Tim Casterton, logistics and rail contributor, having read last week’s article about the HGV driver shortage, has penned a response as featured below:
A shortage of HGV drivers hitting the supply chain would seem to be a universal issue in both Ireland and the UK. It’s not helped by a number of drivers at any time having to isolate due to Covid-19.
It is rather ironic that coinciding with the shortage of truck drivers that Dublin Port shut out the IWT trains from Mayo, each train saving at least 18 HGV movements on the roads – thankfully the issue is partly (but not fully) resolved now with five trains per week in each direction now operating. A new intermodal rail freight service from Mayo to Waterford to be operated for multi-national company XPO Logistics was also due to commence in June, but the start was delayed with the latest expected date being 29th of September.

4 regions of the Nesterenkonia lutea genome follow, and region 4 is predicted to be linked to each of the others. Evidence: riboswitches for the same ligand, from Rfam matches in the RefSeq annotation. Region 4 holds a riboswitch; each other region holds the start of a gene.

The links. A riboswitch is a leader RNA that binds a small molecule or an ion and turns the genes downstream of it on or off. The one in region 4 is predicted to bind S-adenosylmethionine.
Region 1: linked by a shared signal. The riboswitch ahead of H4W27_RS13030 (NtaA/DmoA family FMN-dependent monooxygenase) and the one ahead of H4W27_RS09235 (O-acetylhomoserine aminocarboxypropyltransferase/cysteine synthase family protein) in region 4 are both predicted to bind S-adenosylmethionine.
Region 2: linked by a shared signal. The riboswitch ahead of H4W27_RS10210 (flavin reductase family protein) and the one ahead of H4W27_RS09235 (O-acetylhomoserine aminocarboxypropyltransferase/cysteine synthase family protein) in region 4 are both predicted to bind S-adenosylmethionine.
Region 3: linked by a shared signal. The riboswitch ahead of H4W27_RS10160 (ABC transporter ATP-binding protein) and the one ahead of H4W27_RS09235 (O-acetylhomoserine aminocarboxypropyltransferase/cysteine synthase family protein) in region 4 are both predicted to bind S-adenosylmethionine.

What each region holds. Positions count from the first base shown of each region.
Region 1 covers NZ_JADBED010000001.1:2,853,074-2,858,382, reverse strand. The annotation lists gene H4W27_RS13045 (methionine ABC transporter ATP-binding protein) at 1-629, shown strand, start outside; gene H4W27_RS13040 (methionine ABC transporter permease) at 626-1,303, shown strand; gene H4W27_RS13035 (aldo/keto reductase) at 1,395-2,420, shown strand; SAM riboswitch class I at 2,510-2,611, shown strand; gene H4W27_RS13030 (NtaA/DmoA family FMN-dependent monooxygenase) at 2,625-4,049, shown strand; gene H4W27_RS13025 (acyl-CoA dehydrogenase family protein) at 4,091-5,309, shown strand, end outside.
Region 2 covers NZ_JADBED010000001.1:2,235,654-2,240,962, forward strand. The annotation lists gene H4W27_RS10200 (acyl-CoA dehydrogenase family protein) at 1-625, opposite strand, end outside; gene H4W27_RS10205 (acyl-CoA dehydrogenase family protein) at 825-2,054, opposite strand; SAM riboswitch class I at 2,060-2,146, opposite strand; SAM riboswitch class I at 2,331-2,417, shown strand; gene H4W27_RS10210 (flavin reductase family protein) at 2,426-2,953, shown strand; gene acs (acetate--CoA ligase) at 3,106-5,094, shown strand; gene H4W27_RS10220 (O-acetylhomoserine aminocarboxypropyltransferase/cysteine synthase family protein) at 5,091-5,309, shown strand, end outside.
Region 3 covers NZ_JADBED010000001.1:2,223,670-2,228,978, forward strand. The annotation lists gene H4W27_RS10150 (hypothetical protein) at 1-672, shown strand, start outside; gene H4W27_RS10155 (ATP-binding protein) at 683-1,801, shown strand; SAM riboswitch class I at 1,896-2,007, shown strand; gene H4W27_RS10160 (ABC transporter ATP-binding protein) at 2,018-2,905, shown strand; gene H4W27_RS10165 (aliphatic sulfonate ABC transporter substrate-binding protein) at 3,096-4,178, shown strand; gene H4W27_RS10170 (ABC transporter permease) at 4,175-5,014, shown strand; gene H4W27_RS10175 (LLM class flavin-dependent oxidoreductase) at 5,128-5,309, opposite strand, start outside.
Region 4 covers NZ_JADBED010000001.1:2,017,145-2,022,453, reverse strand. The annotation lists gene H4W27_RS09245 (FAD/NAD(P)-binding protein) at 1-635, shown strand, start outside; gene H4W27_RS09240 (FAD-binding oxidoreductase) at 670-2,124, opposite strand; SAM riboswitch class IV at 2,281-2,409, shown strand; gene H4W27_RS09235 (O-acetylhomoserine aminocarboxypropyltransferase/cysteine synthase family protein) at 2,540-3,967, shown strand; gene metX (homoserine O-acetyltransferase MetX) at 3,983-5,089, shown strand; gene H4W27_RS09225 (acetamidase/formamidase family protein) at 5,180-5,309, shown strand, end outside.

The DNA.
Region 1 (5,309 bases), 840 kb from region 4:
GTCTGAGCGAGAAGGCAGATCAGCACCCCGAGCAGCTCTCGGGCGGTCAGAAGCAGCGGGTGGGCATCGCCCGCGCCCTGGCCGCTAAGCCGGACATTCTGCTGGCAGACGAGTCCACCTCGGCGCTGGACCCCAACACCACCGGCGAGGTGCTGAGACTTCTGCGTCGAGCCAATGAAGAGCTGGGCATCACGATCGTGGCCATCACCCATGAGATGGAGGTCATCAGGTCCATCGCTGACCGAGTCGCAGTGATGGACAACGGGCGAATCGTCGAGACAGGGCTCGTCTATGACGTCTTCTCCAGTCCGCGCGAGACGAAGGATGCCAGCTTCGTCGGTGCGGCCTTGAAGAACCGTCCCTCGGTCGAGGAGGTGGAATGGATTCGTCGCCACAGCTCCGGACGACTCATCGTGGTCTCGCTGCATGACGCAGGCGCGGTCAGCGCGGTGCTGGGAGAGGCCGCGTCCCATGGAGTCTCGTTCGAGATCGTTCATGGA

It would seem that use of rail would help the supply chain in Ireland as a single train presently takes 18 intermodal containers, but there seems to be little incentive for logistics companies to switch modes and whilst Minister Eamon Ryan talks of using rail, he doesn’t seem to be funding the new modern rail wagons needed to operate more services. Iarnród Éireann ran trials for operating longer trains a few years back, however despite being heralded a success, no commercial longer freight trains have been implemented yet. Whilst partial solutions for the HGV driver shortage are evident by using rail, the implementation seems to be extremely lethargic and ‘mañana’ seems to be the order of the day. Would you not think that the Government could see the advantages and place an order for around 150 new modern air braked intermodal freight wagons via one of the EU based leasing companies without delay? Leasing is the modern way of ‘doing freight wagons’ and spreads the cost over around 10 years or so. Rail would also help reduce Ireland’s carbon footprint – something that Minister Ryan’s ‘Green Party’ is very keen to do. .
It does seem that the retailers and Government of Ireland would rather suffer a broken supply chain than look to the obvious solution!